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Special report: Shares in cannabis player MGC Pharmaceuticals are a bargain compared to what the business is actually worth, says a researcher.

Edison Investment Research has put a price tag of $140 million on the medical cannabis biopharma company (ASX:MCX).

That works out at 11c a share, or about 66 per cent higher than where the stock is now.

Edison’s view is based on flowers and resin sales from the cannabis-growing operations — about 60 per cent of the valuation — and the “upside” comes from the budding pharmaceuticals business.

Pharmaceuticals as a way into cannabis dominance

With Latin America dominating the volume cannabis cultivation market, marijuana players are beginning to diverge into lifestyle products, such as Coke’s apparent plan for cannabis-infused wellness drinks and pharmaceuticals.

The latter is harder to break into because of the higher regulatory hurdles it takes to get a drug approved, but is potentially much more lucrative for that very reason: formulations are protected by patent and by the cost of making new effective alternative drugs.

MGC’s current pharmaceutical products are CannEpil, an orally-administered medical cannabis treatment for drug-resistant (or refractory) epilepsy, and CogniCann, a treatment to improve quality of life in dementia patients.

A number of prescribing specialist neurologists have recently received formal authorisation to prescribe CannEpil in Australia under the Authorised Prescriber Scheme.

“CannEpil’s formulation is supported by the results of a retrospective study of 74 patients with refractory epilepsy, which reported that 51 per cent of children with refractory epilepsy experienced at least a 50 per cent reduction in seizures when they were treated with a cannabis oil containing the same 20:1 CBD/THC ratio as CannEpil,” Edison noted.

MGC’s second pharmaceutical candidate CogniCann is targeting the estimated 50 million people worldwide who have Dementia, a number that is expected to triple to 152 million by 2050.

A clinical trial in July 2018 of a synthetic cannabinoid drug found that THC can reduce agitation in Dementia sufferers and improve quality of life, cognition and overall neuropsychiatric symptoms.

MGC plans to conduct Phase 2 studies of both medications, as a first step towards gaining approval as registered pharmaceutical products in Europe and Australia.

It also recently signed a binding term sheet to sell its MGC Derma cosmetics business to Canadian cannabis investment company, Cannaglobal, for up to$C15m ($16m), freeing up MGC to focus entirely on its pharmaceutical business.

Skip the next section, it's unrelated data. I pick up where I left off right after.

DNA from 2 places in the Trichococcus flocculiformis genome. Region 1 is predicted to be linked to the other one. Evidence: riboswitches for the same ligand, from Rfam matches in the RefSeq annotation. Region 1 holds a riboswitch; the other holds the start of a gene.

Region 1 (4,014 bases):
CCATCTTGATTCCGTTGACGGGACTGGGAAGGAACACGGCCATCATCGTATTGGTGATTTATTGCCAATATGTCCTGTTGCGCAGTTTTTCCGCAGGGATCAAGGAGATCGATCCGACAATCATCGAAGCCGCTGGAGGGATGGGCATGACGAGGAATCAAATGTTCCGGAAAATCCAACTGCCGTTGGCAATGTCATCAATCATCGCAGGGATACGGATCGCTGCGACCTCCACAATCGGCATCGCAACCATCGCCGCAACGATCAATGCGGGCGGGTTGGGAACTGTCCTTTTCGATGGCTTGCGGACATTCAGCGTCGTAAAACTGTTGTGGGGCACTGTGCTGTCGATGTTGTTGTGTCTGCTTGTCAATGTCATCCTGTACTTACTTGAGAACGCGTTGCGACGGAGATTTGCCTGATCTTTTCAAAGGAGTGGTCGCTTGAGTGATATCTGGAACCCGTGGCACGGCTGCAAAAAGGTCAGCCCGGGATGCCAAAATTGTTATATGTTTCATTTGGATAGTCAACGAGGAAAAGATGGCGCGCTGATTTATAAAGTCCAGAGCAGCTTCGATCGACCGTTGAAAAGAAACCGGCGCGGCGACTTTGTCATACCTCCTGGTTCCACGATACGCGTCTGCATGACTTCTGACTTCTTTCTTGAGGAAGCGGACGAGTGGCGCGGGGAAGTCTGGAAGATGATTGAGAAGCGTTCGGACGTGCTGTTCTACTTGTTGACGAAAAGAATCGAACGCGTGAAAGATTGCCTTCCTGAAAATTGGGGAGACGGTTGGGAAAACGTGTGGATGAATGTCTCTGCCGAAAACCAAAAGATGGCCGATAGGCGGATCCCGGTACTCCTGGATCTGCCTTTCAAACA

Growing to meet medical cannabis demand

MGC has operations in central and southern Europe, focusing on supplying cannabis-based active pharmaceutical ingredients (API) and finished medicines in Australia and Europe.

It has established licensed growing operations in the Czech Republic and Slovenia, a fully GMP certified resin extraction plant in Slovenia, and approval from the Maltese government to build a medical cannabis cultivation and production facility.

Edison notes the company has already harvested 400kg of medicinal cannabis biomass from its Prague 1100 sq m outdoor greenhouse space in 2017, and a second crop is expected to be harvested in this current quarter.

Edison says the global marijuana market was worth about $US11.4 billion in 2015 and is forecast to hit $US55 billion by 2025 as more territories legalise medical cannabis.

It reckons MGC can grab a sizeable chunk of the European market.

“We estimate the underlying demand for medical cannabis in [the eight European countries with more liberal medical marijuana laws] to be equivalent to 14,000kg of resin per year,” the Edison report said.

“We model MGC’s API production in 2023 to be equivalent to 500kg of resin, which is approximately 3 per cent of estimated underlying demand in these eight countries.”

 

 

MGC Pharmaceuticals is a Stockhead advertiser.

This advice has been prepared without taking into account your objectives, financial situation or needs. You should, therefore, consider the appropriateness of the advice, in light of your own objectives, financial situation or needs, before acting on the advice. If this advice relates to the acquisition, or possible acquisition, of a particular financial product, the recipient should obtain a disclosure document, a Product Disclosure Statement or an offer document (PDS) relating to the product and consider the PDS before making any decision about whether to acquire the product.